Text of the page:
According to aspects illustrated herein, there is provided a system for updating a contacts database. A portable imager is configured to acquire a digital business card image. An image segmenter is configured to extract text image segments from the digital business card image. An optical character recognizer (OCR) is configured to generate one or more textual content candidates for each text image segment. A scoring processor is configured to score textual content candidates based on results of database queries respective to the textual content candidates. A content selector selects a textual content candidate for each text image segment based at least on the assigned scores. An interface is configured to update the contacts database based on the selected textual content candidates.

According to aspects illustrated herein, there is provided a method for acquiring personal information. A business card image is acquired. A text image segment is extracted from the business card image. Optical character recognition (OCR) is applied to the text image segment to generate a plurality of textual content candidates. At least one database is queried respective to each of the textual content candidates. A most likely one of the textual content candidates is selected based at least on records returned by the querying.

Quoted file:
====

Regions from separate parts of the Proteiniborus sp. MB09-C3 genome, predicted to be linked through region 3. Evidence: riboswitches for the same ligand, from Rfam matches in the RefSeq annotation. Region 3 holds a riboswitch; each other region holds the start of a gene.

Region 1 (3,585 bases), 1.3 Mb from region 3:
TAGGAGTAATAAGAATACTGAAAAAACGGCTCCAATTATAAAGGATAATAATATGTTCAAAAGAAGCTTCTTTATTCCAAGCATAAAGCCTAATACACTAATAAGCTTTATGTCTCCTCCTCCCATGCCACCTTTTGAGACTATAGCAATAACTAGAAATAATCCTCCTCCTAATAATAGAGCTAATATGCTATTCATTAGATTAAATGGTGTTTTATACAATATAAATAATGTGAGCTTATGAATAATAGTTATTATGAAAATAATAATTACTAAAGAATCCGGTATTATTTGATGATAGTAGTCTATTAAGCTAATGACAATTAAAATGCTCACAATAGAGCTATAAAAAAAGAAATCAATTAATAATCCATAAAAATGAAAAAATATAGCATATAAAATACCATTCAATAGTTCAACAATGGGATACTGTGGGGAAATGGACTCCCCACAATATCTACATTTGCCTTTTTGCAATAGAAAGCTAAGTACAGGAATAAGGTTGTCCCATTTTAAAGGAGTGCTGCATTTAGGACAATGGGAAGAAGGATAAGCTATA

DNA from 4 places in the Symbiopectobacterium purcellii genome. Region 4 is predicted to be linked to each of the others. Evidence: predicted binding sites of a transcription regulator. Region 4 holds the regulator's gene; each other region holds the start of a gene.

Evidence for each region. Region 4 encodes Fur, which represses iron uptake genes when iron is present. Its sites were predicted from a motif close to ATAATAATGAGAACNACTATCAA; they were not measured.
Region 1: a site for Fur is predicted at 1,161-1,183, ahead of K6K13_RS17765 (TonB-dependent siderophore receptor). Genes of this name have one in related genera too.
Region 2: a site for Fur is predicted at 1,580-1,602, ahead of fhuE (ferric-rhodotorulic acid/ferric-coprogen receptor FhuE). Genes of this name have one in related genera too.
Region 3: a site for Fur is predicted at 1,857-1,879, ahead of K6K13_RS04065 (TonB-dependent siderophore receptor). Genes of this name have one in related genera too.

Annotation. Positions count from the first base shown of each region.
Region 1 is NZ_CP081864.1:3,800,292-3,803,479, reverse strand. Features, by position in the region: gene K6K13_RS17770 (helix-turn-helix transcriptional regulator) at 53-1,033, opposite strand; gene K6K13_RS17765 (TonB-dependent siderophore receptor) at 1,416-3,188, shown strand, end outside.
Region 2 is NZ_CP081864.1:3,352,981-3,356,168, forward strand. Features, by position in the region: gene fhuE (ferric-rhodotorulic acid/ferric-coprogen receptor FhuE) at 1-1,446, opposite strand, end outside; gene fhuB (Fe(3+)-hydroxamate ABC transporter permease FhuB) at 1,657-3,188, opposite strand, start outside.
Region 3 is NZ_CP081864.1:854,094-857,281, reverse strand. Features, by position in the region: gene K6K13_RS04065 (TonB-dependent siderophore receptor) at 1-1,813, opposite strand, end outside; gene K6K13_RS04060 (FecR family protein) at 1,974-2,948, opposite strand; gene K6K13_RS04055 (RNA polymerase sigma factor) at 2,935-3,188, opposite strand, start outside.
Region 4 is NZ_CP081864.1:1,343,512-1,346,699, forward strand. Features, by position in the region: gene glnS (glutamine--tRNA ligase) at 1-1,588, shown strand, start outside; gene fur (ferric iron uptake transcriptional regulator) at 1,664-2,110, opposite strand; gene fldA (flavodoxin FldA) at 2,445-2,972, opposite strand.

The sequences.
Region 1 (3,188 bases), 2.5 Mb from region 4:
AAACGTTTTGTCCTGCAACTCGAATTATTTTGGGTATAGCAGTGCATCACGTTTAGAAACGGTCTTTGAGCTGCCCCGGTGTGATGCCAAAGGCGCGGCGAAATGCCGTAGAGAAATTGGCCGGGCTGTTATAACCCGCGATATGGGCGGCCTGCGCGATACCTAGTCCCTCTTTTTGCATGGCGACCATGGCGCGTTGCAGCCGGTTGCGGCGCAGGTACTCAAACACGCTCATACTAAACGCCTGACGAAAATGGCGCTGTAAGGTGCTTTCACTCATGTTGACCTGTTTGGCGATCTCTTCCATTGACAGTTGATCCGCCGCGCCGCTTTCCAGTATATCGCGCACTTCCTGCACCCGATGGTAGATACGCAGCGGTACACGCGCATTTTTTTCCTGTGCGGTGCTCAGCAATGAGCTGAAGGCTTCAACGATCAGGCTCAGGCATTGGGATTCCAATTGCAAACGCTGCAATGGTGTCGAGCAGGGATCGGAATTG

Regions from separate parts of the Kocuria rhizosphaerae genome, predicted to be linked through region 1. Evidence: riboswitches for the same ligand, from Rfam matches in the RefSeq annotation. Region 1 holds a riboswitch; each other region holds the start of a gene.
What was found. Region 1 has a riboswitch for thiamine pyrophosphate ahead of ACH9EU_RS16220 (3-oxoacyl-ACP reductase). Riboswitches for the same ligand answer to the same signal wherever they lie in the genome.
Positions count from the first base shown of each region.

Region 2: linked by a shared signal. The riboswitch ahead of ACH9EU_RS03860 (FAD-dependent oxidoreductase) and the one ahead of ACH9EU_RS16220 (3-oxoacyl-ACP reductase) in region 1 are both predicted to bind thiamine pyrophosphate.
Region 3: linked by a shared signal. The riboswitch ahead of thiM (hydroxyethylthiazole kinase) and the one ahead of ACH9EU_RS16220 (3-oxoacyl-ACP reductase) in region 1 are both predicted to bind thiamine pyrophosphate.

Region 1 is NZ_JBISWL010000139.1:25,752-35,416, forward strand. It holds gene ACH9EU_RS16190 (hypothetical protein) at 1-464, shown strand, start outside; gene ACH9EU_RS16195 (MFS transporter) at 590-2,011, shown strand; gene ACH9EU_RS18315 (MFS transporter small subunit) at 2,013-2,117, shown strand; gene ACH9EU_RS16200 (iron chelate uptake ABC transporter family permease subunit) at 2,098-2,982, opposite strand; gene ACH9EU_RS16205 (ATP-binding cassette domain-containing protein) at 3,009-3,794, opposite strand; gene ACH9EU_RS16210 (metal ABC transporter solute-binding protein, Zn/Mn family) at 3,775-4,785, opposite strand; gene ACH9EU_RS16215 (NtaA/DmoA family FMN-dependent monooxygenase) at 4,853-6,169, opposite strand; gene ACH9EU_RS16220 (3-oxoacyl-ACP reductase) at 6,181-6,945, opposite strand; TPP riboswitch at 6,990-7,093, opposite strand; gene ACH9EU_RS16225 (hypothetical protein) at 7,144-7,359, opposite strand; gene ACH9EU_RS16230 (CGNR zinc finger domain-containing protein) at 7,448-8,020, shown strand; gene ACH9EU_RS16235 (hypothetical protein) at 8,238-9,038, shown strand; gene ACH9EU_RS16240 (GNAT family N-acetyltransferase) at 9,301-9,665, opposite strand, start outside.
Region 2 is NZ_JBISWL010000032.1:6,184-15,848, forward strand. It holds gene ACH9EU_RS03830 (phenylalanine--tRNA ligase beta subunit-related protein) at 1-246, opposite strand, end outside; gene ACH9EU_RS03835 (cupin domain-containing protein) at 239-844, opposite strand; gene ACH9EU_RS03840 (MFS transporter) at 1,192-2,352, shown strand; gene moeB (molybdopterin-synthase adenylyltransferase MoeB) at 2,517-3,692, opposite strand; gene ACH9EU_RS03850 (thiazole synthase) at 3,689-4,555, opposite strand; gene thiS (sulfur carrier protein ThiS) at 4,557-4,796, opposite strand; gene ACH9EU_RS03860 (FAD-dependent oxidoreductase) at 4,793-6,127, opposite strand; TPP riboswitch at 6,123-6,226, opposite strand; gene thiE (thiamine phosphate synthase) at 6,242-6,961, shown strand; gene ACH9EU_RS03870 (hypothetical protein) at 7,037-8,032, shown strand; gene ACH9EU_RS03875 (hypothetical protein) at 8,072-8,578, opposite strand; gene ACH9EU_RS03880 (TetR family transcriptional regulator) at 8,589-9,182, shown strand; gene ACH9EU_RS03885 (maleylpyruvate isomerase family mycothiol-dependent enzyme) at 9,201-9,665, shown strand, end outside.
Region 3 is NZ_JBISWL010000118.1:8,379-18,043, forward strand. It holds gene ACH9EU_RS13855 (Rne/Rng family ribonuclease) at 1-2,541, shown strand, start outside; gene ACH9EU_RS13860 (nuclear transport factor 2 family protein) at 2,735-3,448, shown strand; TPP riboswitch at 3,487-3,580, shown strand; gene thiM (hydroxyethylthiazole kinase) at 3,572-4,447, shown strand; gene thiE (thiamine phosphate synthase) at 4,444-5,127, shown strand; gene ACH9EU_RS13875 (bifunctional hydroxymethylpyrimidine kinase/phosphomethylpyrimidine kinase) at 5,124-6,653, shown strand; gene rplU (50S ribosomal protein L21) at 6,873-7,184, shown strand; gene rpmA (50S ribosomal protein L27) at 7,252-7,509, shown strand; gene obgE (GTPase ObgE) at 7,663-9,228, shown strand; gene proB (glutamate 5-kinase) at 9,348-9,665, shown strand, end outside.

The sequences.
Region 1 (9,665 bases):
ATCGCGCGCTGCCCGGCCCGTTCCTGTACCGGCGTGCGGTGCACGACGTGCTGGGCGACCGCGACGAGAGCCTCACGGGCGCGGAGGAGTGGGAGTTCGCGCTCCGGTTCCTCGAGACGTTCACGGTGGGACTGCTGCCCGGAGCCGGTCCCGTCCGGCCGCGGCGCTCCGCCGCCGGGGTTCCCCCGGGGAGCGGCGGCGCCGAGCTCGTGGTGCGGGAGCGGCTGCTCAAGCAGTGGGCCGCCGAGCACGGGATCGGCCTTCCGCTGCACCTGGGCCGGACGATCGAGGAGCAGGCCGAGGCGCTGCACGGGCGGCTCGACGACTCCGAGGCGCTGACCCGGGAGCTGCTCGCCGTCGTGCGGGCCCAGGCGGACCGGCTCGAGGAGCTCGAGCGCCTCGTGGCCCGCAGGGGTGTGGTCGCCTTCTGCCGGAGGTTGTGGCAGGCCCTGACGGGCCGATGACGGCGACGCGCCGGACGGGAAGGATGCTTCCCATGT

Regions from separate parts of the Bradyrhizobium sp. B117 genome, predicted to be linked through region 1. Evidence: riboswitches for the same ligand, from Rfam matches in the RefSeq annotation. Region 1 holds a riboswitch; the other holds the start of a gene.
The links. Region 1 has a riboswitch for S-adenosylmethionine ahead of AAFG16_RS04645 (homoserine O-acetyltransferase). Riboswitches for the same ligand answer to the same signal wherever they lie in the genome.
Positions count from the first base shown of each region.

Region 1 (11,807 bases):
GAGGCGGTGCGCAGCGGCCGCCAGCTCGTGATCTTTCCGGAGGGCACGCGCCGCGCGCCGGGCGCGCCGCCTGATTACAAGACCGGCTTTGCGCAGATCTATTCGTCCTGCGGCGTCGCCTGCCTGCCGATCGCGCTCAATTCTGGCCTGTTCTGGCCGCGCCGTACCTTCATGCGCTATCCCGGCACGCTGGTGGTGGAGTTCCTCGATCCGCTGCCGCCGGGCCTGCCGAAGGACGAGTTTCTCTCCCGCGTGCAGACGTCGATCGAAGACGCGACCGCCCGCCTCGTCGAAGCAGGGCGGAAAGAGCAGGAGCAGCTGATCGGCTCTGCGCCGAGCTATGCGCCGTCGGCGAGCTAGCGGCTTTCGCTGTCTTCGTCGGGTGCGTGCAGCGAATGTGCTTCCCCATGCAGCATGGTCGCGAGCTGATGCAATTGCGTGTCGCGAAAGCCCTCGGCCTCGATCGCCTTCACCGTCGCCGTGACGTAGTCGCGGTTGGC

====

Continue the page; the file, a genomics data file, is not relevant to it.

According to aspects illustrated herein, there is provided a system for generating a textual contact record from textual content candidates extracted by optical character recognition (OCR) from text image segments of a business card image. A databases query queries at least one database respective to the textual content candidates and collects records returned responsive to the queries. A content candidates scoring processor assigns scores to the textual content candidates based on the collected records. A content selector selects a textual content candidate for each text image segment based at least on the assigned scores.

BRIEF DESCRIPTION OF THE DRAWINGS

FIG. 1 diagrammatically shows a system for acquiring a business card image and processing the business card image to construct a contact record.